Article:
Surgery for Malignant Mesothelioma
Doctors at NYU Langone’s Perlmutter Cancer Center may recommend surgery for malignant mesothelioma, a cancer of the lining of the body’s internal organs and structures. It is often combined with chemotherapy and radiation therapy.
People with malignant pleural mesothelioma or peritoneal mesothelioma who can’t tolerate major surgery may be good candidates for a minimally invasive procedure. A catheter called PleurX® drains excess fluid that accumulates in the chest or abdomen as a result of the cancer.
During a minor surgical procedure, your doctor implants a permanent catheter—a thin, flexible tube—in your chest or abdomen. Most of the catheter remains hidden, except for a small valve on the outside of the body. To drain fluids, you attach the valve to a bottle with a small vacuum in it.
Once attached, the fluid from your chest or abdomen is sucked out through the internal catheter and into the bottle. Your doctor can show you how to drain the catheter at home. Draining takes about 15 minutes and is done once every one or two days.
Another fluid-draining approach used for people who can’t tolerate major surgery is pleurodesis. In this procedure, doctors make an incision in the chest and insert a thoracoscope, a lighted tube, to remove fluid from the cavity. They replace it with a material—either talc or chemotherapy drugs—that adheres to the chest wall and inflames the lining, preventing fluid from accumulating.
Pleurodesis requires general anesthesia. You may need to stay in the hospital overnight so our doctors can monitor you and manage any discomfort.
Pleurectomy decortication surgery is an aggressive approach reserved for people in the earliest stages of malignant pleural mesothelioma. Only 20 to 30 percent of people with this form of cancer qualify for the procedure.
Using general anesthesia, your surgeon removes the lining of the chest wall on the side where the cancer is, along with the lining of the lung. This releases the part of the lung that’s been limited, or trapped, by the cancer.
The goal is to remove as much of the cancer as possible. The benefit of this procedure is the lung can often be spared. Recovery time in the hospital may be a week to 10 days, during which you receive any needed rehabilitation.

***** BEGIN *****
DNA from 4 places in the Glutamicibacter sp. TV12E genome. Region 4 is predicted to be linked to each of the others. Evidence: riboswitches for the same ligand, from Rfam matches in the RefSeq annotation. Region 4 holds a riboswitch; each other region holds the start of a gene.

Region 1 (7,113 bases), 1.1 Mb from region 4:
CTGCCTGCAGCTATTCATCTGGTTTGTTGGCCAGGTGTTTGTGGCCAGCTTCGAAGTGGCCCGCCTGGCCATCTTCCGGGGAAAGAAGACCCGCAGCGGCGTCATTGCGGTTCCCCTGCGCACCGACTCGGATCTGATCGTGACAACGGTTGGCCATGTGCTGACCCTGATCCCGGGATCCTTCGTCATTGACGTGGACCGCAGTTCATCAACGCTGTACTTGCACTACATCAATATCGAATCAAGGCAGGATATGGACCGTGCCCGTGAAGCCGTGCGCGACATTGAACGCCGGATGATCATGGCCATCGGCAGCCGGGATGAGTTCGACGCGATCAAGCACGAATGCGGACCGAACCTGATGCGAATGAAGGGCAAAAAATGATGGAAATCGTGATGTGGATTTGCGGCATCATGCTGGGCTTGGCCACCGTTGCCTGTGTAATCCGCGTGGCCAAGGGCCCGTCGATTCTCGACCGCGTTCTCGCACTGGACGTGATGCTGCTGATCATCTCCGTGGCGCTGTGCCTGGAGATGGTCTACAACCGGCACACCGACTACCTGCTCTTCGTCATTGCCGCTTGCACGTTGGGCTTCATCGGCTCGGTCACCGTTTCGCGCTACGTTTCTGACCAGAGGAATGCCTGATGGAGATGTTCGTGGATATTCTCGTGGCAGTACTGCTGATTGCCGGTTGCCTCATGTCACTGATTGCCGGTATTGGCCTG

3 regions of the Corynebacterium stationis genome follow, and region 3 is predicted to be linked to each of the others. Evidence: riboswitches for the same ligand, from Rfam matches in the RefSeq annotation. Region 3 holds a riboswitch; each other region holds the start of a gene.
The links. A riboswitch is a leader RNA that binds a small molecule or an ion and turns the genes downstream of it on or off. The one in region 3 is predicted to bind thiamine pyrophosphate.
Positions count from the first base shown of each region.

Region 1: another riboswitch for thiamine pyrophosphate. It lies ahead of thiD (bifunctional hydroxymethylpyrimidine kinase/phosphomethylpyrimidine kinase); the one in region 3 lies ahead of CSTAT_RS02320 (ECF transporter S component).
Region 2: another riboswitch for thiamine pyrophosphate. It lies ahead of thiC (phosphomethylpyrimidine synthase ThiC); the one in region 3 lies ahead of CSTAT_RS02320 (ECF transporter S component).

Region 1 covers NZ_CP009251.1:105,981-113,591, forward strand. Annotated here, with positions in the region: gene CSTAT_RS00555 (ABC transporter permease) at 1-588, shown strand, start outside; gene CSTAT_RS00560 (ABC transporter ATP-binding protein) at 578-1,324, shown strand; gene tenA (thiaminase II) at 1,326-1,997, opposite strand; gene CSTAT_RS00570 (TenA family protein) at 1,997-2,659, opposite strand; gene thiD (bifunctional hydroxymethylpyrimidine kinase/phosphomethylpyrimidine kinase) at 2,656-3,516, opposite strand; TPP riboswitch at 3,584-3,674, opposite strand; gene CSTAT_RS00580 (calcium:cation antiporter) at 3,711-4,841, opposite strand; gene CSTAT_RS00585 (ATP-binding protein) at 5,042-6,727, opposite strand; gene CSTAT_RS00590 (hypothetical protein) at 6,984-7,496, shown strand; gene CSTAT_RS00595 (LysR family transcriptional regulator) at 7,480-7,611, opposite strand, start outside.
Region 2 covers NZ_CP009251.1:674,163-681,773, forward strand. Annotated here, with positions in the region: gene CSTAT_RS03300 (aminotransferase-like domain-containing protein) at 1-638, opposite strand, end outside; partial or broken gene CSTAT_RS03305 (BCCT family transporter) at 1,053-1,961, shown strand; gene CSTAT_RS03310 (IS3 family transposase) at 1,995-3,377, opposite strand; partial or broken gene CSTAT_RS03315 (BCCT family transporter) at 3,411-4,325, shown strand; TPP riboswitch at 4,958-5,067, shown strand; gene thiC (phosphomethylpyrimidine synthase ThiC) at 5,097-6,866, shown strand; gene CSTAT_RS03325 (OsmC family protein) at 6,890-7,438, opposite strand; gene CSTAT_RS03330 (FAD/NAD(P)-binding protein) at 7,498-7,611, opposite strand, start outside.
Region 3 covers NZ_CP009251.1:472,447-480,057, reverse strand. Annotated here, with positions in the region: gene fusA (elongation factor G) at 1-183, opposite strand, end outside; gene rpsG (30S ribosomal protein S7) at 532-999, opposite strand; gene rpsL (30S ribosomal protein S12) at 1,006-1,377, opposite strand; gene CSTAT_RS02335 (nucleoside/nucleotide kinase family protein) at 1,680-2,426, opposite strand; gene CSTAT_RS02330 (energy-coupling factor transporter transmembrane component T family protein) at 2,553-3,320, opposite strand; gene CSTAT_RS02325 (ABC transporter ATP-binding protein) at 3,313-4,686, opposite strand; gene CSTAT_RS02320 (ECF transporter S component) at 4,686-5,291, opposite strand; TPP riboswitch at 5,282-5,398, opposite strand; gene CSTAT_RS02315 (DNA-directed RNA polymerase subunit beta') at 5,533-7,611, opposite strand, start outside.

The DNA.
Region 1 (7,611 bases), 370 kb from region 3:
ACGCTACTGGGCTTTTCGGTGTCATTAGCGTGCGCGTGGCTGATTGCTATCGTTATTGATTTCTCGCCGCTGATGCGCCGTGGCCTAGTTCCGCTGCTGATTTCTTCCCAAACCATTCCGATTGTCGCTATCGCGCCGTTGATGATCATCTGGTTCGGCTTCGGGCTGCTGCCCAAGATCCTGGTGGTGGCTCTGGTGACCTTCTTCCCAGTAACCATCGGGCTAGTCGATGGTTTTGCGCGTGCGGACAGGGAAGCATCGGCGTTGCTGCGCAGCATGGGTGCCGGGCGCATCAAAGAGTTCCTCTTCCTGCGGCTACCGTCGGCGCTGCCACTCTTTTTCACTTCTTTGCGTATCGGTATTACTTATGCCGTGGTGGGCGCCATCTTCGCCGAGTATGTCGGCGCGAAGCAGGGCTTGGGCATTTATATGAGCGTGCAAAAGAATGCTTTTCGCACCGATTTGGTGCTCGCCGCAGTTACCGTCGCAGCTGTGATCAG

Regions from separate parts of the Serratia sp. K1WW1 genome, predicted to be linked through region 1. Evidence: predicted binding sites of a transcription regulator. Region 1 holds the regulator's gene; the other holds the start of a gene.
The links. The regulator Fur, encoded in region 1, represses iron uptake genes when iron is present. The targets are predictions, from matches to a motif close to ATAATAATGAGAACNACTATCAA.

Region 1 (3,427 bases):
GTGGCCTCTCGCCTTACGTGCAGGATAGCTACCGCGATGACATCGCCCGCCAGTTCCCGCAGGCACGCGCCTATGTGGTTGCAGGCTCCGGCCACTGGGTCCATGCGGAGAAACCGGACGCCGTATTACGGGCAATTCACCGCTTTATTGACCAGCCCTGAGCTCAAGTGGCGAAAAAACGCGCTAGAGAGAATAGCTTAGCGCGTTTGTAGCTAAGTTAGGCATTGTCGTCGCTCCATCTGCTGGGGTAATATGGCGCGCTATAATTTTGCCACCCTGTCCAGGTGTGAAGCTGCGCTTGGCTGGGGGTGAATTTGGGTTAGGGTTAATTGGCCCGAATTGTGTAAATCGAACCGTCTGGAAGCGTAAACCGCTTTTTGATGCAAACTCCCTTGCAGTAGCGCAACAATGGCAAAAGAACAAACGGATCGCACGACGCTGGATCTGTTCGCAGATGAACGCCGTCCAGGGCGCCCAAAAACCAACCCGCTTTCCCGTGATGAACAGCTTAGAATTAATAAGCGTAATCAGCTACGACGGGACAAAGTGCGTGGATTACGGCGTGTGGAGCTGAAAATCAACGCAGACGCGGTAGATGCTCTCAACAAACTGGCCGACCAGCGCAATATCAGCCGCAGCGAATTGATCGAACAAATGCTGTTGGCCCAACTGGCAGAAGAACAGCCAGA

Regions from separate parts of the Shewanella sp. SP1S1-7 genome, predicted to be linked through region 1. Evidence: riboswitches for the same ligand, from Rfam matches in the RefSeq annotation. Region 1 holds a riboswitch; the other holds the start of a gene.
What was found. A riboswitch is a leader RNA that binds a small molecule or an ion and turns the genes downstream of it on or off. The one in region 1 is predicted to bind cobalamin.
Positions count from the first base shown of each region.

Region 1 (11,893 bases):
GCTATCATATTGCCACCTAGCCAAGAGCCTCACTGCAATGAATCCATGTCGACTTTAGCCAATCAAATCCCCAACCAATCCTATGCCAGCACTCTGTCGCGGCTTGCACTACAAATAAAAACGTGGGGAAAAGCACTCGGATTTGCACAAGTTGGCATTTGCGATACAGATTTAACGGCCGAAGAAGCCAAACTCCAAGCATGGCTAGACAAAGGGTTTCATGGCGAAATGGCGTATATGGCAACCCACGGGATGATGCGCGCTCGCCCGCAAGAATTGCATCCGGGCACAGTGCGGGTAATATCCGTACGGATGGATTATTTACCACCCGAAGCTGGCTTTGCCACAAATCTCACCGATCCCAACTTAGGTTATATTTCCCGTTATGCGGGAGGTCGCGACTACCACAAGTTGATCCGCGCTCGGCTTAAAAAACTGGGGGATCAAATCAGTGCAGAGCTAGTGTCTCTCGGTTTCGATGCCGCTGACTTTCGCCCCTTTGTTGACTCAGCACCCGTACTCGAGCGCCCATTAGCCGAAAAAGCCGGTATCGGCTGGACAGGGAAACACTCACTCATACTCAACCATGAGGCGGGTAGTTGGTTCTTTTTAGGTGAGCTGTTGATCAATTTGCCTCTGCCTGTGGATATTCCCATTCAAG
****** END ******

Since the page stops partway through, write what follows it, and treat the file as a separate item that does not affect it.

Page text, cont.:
Doctors may recommend an extrapleural pneumonectomy for people who have early malignant pleural mesothelioma that has not spread to other parts of the body. This aggressive treatment approach involves removing a lung and parts of the chest lining, heart lining, lymph nodes, and diaphragm.
Using general anesthesia, your surgeon makes an incision in the front or side of the body near the rib cage. He or she removes as much of the cancer as possible. People who have this procedure usually receive chemotherapy before surgery. However, with very early mesothelioma, the chemotherapy is delivered after the surgery. This may help prevent the condition from returning in other parts of the body.
After the procedure, you may remain in the hospital for at least one week. During this time, you can start physical and pulmonary rehabilitation to help with breathing. You may also require several months of outpatient rehabilitation.
Cytoreduction for Peritoneal Mesothelioma
Surgeons may use an approach called cytoreduction, in addition to hyperthermic intraperitoneal chemotherapy, to treat peritoneal mesothelioma.
In cytoreduction, the doctor makes an incision in the abdomen and carefully examines the peritoneum and the structures and organs that it surrounds, including the abdominal cavity and the stomach, spleen, kidneys, liver, intestines, pancreas, and gallbladder. Surgeons then remove as much of the mesothelioma as possible. Hyperthermic intraperitoneal chemotherapy immediately follows to help destroy any microscopic cancer cells.
This procedure can take several hours and requires general anesthesia.
Rehabilitation After Surgery
Sometimes surgery for mesothelioma may cause breathing problems because lung tissue is removed. It can also cause weakness, as well as difficulty with walking and performing your normal daily activities. You may be a candidate for the inpatient pulmonary rehabilitation program at Rusk Rehabilitation if you are not ready to go home after surgery.
After you return home, the doctors at Rusk Rehabilitation’s outpatient pulmonary rehabilitation program can give you exercises to help improve your breathing, strength, and physical function so you can continue to participate comfortably in your normal daily activities.
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